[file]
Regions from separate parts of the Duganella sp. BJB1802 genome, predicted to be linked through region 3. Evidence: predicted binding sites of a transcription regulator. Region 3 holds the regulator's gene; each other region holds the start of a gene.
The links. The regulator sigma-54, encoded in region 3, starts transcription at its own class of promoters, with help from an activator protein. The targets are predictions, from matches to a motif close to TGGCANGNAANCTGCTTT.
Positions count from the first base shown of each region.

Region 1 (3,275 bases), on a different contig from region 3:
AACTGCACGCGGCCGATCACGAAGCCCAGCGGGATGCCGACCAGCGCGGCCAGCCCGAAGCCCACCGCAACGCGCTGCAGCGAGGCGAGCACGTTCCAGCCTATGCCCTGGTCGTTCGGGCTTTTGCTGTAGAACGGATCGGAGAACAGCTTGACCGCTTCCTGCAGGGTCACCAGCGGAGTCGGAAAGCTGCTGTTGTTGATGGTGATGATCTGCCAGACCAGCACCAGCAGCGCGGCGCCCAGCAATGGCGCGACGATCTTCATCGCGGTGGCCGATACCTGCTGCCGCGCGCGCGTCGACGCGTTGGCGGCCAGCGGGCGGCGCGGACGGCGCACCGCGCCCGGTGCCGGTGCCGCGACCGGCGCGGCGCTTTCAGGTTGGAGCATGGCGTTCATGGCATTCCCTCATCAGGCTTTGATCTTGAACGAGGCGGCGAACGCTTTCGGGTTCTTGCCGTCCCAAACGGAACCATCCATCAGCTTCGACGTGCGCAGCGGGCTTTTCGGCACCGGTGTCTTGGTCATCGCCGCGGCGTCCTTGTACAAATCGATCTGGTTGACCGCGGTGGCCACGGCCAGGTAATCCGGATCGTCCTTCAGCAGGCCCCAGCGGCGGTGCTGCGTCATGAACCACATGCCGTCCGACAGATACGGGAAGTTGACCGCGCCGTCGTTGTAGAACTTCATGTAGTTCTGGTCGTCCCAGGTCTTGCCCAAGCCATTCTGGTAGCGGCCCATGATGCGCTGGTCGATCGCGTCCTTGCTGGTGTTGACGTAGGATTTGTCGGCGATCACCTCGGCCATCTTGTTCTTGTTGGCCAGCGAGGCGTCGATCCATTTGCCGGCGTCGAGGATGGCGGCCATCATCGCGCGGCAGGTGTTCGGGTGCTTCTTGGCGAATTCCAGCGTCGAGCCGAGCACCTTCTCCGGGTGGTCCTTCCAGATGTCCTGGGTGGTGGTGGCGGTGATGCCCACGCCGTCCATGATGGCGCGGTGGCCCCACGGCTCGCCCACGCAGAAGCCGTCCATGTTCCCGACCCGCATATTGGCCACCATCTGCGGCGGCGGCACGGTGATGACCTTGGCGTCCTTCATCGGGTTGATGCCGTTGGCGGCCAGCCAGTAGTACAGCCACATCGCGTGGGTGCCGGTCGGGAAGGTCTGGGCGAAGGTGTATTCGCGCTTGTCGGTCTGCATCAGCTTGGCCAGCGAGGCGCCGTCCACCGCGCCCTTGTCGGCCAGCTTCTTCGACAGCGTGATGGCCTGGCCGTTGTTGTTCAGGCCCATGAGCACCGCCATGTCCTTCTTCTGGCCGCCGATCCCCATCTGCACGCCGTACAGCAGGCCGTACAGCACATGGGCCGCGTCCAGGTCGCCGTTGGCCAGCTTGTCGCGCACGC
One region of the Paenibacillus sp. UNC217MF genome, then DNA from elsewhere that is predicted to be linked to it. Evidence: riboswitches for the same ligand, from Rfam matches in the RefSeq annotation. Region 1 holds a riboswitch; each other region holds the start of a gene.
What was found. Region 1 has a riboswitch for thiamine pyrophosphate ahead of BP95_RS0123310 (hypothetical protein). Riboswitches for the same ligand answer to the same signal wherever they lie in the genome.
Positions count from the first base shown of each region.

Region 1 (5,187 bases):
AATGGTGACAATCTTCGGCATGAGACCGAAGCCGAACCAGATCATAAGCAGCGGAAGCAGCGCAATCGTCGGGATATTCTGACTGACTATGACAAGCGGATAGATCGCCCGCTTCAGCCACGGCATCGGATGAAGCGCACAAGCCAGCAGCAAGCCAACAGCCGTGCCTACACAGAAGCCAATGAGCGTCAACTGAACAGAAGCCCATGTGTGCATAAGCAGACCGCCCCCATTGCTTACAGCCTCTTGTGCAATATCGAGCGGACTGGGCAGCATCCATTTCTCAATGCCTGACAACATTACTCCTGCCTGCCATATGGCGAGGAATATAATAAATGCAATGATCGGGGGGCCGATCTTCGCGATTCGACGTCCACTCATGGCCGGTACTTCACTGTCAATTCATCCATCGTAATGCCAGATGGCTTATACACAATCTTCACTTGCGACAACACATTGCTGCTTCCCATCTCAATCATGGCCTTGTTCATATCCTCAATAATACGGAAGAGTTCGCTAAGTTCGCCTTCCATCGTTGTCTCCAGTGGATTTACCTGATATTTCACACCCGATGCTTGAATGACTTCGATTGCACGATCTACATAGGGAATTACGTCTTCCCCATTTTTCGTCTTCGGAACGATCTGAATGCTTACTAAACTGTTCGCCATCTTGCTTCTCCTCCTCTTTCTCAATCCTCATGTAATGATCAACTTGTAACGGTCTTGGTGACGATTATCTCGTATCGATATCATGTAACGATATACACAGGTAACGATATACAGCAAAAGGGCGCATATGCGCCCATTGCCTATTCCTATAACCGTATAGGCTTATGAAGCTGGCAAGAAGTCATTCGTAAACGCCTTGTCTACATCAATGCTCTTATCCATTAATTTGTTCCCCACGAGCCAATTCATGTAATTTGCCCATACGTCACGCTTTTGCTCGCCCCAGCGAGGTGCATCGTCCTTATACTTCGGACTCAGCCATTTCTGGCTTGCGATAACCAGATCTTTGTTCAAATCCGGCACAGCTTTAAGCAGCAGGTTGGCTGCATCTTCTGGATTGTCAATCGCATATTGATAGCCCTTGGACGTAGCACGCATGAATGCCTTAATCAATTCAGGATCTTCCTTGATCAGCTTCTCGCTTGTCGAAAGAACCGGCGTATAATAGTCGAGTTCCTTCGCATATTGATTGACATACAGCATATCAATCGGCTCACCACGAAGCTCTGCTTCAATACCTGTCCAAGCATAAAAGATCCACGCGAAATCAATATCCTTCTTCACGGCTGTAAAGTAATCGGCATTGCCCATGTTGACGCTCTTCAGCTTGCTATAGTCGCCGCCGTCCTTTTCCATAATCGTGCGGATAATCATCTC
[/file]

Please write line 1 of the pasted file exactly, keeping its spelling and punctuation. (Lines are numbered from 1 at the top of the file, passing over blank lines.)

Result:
Regions from separate parts of the Duganella sp. BJB1802 genome, predicted to be linked through region 3. Evidence: predicted binding sites of a transcription regulator. Region 3 holds the regulator's gene; each other region holds the start of a gene.